After observing the desiccated drought stricken weed patch that was my backyard and naively thinking I knew something about farming because I read the Martian and lived with a farm scientist for two years, I decided to plant a garden. If you need advice on how not to do a garden, then you should follow exactly what I did. After a lovely and always confusing trip to homedepot my dad and I bought two raised garden beds and some soil and a turntable composter. So as a scientist who thought he knew what he was doing, I purchased the exact volume of soil needed to fit the beds. Except that's not how soil works apparently. It squishes. It compacts. And after dumping the 50 pounds of glorified organic dirt (with BAT GUANO!), the beds were barely half full. So back to the
The Compost on the other hand...
I like bugs. I think they are awesome. I am all about spiders and praying manti and who doesn't like butterflies? But there are a few insects who I would be ok with if they went extinct. Mosquitos are one. And the other are but now were fruit flies.
So after deciding to science the shit out of this organic composter, I began to notice maggots, sorry I mean baby flies (hard to be PC). At first there were a couple and I thought that in this oppressive heat, they would be baked alive, a well deserving end for them. But they didn't. They just kept coming like an episode of Walking Dead. And despite the 100 degree weather in SANTA MONiCA! (yes if we go 5 degrees above or below 75 our bodies shut down entirely) But the baby flies did not care. And clearly my composter clearly was not reaching doing what I thought it was supposed to do. But after some research (garden bloggers are a weird cult) it turns out that those bastard maggots were little black soldier flies larvae (Hermetia illucens) that were churning out compost like nobodies business. So despite my expert farm advice from some friends/dorks at Stanford (go figure), the seething mass of loveliness is actually exactly what I want. Now actually handling the compost and putting it on plants is not what I want. Ever. It is a fate as bad as wielding the mung knife at S@S. I have nightmares just thinking about it.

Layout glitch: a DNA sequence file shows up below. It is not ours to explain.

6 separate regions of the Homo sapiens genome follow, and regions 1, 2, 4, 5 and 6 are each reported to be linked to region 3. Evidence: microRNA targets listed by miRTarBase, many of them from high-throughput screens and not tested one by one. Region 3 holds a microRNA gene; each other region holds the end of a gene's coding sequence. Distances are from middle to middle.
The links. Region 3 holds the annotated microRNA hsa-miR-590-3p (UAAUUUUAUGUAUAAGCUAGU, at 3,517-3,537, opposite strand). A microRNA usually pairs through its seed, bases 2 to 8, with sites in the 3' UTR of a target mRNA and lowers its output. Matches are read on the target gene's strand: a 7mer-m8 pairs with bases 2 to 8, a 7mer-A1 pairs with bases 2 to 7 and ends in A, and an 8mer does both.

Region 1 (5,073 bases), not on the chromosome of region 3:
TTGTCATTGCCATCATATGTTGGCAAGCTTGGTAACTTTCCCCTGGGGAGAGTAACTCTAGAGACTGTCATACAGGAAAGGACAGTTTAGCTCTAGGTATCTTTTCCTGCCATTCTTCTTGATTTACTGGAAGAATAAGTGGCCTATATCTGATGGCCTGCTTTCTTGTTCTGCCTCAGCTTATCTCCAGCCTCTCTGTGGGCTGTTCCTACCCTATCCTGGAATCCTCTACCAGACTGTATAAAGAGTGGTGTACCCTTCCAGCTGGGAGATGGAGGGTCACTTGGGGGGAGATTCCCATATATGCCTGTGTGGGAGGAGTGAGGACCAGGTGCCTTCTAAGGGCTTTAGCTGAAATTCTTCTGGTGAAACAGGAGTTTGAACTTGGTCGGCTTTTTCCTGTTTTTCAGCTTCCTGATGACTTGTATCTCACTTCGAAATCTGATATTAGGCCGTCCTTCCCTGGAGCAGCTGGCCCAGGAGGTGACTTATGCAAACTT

So I short, this marine biologist is starting a slow, hopefully environmentally friendly, conquest of the terrestrial biome. The urban Gardner brigade won't know what hit them.
Forget the Godzilla El Niño, 2015 is about to be remembered for a full blown Chuck Niño. Those Californians who prayed to the weathers gods for this El Niño are about to be real sorry. The NOAA heat map of temperature anomalies across the Pacific and Atlantic are a deep deep red, and that is a terrible sign for our oceans. The last time the Pacific looked like this, we lost over 15% of coral cover globally.
If this sounds terrifying, it's because it is. This is more frightening than having to watch every Dane Cook stand up routine in a row. In the map above you can see Hawaii is bathing in the disturbing blob of maroon"Alert Level 2" waters, which signifies that coral mortality is likely, and it's ONLY OCTOBER. NOAA expects these temperatures to last at least another 4 months. Corals are tough though, they can rebound from minor bleaching events by change symbiont types to more heat tolerant ones and they can even acclimatize to higher temperatures. And some really tough corals have even evolved to handle increased bleaching stress like the ones I studied in American Samoa. But the vast majority of corals cannot withstand the repeated roundhouse kicks to the face of Chuck Niño's fiery water temperatures we are seeing across the Pacific and Atlantic.
Recently NOAA and other scientists reported bleaching from Keys to 40 miles north of Miami at alarmingly high rates. Some reefs have even lost 50% coral cover. 2015 is shaping up to be remembered as one of the worst bleaching events in recorded history.
Chuck Niño 2015 is giving us a taste of full blown climate change. Let's hope he grants corals some mercy.